Sunday, 17 January 2016

FMP 1 - First Steps!

Well new year, new project. This is it now, our last project at DMU. I am working with Amber Jamieson and Hazrat Bilal on a vertical slice of a potential game, based around the concept of using a fire character and a water character together to complete puzzles. Our first goal is to create a playable prototype by creating the game mechanics using UE4's blueprints, this will be mine and Hazrat's job for the first month or so.

I will mainly be making posts over at our group blog for FMP, so this is mainly just a quick explanation of what we are planning to do. If you want a bit more knowledge on what is going with this project read our blog here:

Week One

Quite some time ago now we tried to come up with concepts for our FMP, to see what wacky or weird ideas we could come up with, the main guide though is that is must be interesting and not something which would have been seen a lot as a project theme. An idea I come with was a simple puzzle game that would put the player in control of a little flame character, where you would have to avoid getting put out by rain. This was later expanded into a fire and water character in which the interactions between the two and the environment would be the focus of the gameplay, this approach gave us a lot more flexibility on where we could take the concept.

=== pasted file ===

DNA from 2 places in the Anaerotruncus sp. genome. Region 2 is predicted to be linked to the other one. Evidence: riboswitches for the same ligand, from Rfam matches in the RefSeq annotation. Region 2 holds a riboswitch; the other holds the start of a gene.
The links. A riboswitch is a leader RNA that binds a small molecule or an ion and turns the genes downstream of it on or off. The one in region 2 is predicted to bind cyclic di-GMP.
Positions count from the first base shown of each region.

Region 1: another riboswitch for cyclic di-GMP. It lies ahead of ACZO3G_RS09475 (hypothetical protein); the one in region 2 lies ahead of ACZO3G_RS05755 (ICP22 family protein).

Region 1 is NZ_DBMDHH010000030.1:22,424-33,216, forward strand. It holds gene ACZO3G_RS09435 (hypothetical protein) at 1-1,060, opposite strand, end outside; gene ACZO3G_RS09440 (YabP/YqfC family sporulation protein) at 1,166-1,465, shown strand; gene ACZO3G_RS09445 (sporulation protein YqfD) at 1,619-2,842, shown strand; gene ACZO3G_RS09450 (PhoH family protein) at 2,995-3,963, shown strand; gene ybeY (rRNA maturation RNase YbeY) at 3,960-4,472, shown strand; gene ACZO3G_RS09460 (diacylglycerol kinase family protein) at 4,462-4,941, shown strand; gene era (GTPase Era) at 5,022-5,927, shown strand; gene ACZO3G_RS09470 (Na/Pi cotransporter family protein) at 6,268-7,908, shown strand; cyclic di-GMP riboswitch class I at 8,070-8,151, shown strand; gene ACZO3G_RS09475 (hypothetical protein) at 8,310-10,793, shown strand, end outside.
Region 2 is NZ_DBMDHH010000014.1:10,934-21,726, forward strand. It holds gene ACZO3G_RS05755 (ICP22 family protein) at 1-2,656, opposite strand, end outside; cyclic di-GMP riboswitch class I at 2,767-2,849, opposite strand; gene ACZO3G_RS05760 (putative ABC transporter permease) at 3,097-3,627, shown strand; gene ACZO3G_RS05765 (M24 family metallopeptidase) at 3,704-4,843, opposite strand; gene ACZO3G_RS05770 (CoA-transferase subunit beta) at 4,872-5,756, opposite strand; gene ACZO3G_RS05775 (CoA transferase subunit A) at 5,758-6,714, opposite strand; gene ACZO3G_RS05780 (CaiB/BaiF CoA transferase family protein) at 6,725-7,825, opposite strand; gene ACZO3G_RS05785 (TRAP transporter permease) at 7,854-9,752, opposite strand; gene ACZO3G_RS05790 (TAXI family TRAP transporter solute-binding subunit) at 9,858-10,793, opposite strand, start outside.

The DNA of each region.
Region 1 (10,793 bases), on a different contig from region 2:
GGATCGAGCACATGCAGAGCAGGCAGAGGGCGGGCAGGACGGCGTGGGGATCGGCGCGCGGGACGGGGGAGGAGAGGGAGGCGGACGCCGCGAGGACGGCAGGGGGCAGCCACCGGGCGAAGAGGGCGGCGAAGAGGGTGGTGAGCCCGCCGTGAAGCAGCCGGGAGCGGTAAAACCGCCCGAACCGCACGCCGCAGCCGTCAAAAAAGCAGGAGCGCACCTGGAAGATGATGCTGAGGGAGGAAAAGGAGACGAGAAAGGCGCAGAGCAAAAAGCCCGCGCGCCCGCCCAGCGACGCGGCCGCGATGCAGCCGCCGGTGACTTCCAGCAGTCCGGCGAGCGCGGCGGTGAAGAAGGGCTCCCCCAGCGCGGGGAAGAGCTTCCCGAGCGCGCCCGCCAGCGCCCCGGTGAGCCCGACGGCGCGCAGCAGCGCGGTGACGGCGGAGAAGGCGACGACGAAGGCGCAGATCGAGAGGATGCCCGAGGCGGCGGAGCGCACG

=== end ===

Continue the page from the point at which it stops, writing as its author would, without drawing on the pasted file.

Another aspect we wanted to include was narrative, the gameplay decisions we made gradually lent itself to a natural narrative which included an NPC character called Olive, who the fire and water character guide through the world as her guardians.

Our plan for FMP is to create a small vertical slice of the full game, so just one small level that will introduce the concept to potential backers. This will be highly polished and only show one or two central mechanics aswell as basics of any art direction, narrative and any other important factors that show what the full game could be.

Our mechanics are quite simple and are designed to interact with each other, something we come up with was the idea of that the fire guy's movements usually focuses on upwards movement because of the lack of weight where the water guy usually falls through gaps and can't jump, but has weight allowing him to push objects and tip scales.

Come back next week where I will run through how we implemented some of the basic mechanics inside UE4!

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